Coming to Your Senses and Seeing Things as They Are: Shambhala Art Parts I+II
with Miriam Hall
September 27 / 7:00 PM - September 29 / 5:00 PM
This weekend program begins with a public talk that is open to everyone. $10 suggested donation if you attend the Friday evening talk only - otherwise it is included in registration for the weekend program described below.
To artist or non-artist, the creative process often seems mysterious and magical. How do we give a physical reality to our inspiration so it communicates its essential nature? Shambhala Art’s purpose is to explore the creative process and the product we call art, from the viewpoint of a meditative discipline. It is a viewpoint that encourages us to see things as they are, rather than just how we think or imagine they are. Shambhala Art does not teach a particular skill or technique such as painting, sculpture, or dance. It is about the source of inspiration, its manifestation, and how it speaks to us beyond the limits of its container. Once a view and a path are established it can be put into practice within any artistic discipline. Although the Shambhala Art teachings are inspired by Shambhala Buddhism, they are not in any way religious or about adopting a religion. They are about discovery and play, and the universal nature of creativity and communication.
Shambhala Art can be seen as a process, a product, and an arts education program. As a process, it brings wakefulness and awareness to the creative and viewing processes through the integration of contemplation and meditation. As a product, it is art that wakes people up. Shambhala Art is also an international non-profit arts education program based on the Dharma Art teachings of the late Chögyam Trungpa Rinpoche, the founder of Shambhala Buddhism, Shambhala International, and Naropa Institute. He was an artist, poet, and author of over a dozen books on subjects ranging from psychology to iconography. Volume 7 of the Collected Works of Chögyam Trungpa Rinpoche focuses specifically on all his Dharma Art teachings. True Perception: The Path of Dharma Art by Chogyam Trungpa Rinpoche which contains selections from Volume 7 and is the primary text used in Shambhala Art. Shambhala Art is a division of Shambhala International and is presided over by his son and heir, Sakyong Mipham Rinpoche. This program is taught by trained and authorized Shambhala Art teachers.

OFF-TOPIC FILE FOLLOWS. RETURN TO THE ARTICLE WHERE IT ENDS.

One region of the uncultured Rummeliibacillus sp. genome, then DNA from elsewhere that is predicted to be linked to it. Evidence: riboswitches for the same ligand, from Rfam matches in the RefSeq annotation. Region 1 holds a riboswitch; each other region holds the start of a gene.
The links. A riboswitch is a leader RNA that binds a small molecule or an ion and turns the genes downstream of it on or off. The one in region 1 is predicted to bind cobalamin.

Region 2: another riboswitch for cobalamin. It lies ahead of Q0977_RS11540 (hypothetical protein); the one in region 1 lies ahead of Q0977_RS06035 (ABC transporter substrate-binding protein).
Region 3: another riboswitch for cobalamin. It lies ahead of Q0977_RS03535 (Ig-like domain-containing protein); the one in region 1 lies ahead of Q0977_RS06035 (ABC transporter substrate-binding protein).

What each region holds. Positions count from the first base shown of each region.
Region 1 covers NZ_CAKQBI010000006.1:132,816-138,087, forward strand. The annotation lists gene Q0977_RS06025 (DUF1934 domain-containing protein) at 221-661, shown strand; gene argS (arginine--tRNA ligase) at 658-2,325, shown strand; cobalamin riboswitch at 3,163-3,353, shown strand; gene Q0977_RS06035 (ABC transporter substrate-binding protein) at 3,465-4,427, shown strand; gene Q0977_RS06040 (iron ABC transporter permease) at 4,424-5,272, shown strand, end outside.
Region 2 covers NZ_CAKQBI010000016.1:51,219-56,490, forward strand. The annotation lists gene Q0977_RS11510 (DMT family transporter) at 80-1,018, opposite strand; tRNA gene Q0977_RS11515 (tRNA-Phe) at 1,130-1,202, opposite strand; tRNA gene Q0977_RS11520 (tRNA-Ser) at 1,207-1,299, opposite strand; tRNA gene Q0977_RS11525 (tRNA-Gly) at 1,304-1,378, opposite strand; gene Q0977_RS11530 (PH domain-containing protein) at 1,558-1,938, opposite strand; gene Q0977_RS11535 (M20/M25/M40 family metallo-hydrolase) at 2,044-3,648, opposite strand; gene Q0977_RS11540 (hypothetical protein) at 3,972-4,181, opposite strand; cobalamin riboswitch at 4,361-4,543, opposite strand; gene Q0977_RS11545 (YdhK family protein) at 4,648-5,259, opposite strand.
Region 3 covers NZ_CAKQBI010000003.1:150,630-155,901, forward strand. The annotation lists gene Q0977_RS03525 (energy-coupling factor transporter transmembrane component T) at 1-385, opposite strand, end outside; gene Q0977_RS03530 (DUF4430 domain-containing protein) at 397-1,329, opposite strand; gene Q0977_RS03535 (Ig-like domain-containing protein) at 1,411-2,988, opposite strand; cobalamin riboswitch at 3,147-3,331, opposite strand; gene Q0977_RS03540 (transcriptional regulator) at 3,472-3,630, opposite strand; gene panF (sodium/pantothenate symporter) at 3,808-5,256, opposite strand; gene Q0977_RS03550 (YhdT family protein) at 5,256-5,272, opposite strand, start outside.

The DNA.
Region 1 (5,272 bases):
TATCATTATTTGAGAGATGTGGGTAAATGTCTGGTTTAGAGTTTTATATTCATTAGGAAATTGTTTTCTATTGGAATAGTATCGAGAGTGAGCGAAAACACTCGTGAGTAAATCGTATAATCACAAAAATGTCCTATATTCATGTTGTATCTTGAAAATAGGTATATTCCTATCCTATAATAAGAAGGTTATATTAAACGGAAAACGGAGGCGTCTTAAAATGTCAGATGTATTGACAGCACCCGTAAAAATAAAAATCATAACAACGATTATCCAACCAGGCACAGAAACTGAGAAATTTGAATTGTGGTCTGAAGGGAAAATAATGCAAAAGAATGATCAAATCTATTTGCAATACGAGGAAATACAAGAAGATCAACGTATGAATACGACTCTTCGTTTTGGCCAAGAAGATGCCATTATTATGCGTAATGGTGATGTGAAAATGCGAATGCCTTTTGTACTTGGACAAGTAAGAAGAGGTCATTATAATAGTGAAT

Visit http://www.shambhalaart.org/ for more information.
Without seeing things as they are, it is hard to create art. Our
perceptions are obscured and our mind is not fresh, so making art
becomes a troubled, futile process by which we’re trying to create
something based on concept. – Sakyong Mipham Rinpoche
The Shambhala Meditation Center of Madison encourages program participants to pay what they can afford. People whose financial situation limits their ability to pay may contribute to the extent they are able. No one will be turned away for lack of payment.
Individuals who are not able to pay the full program fee should pre-register for programs online and indicate their request in the "notes" section provided. It is not necessary to provide an explanation. Individuals may also request that the program coordinator contact them personally.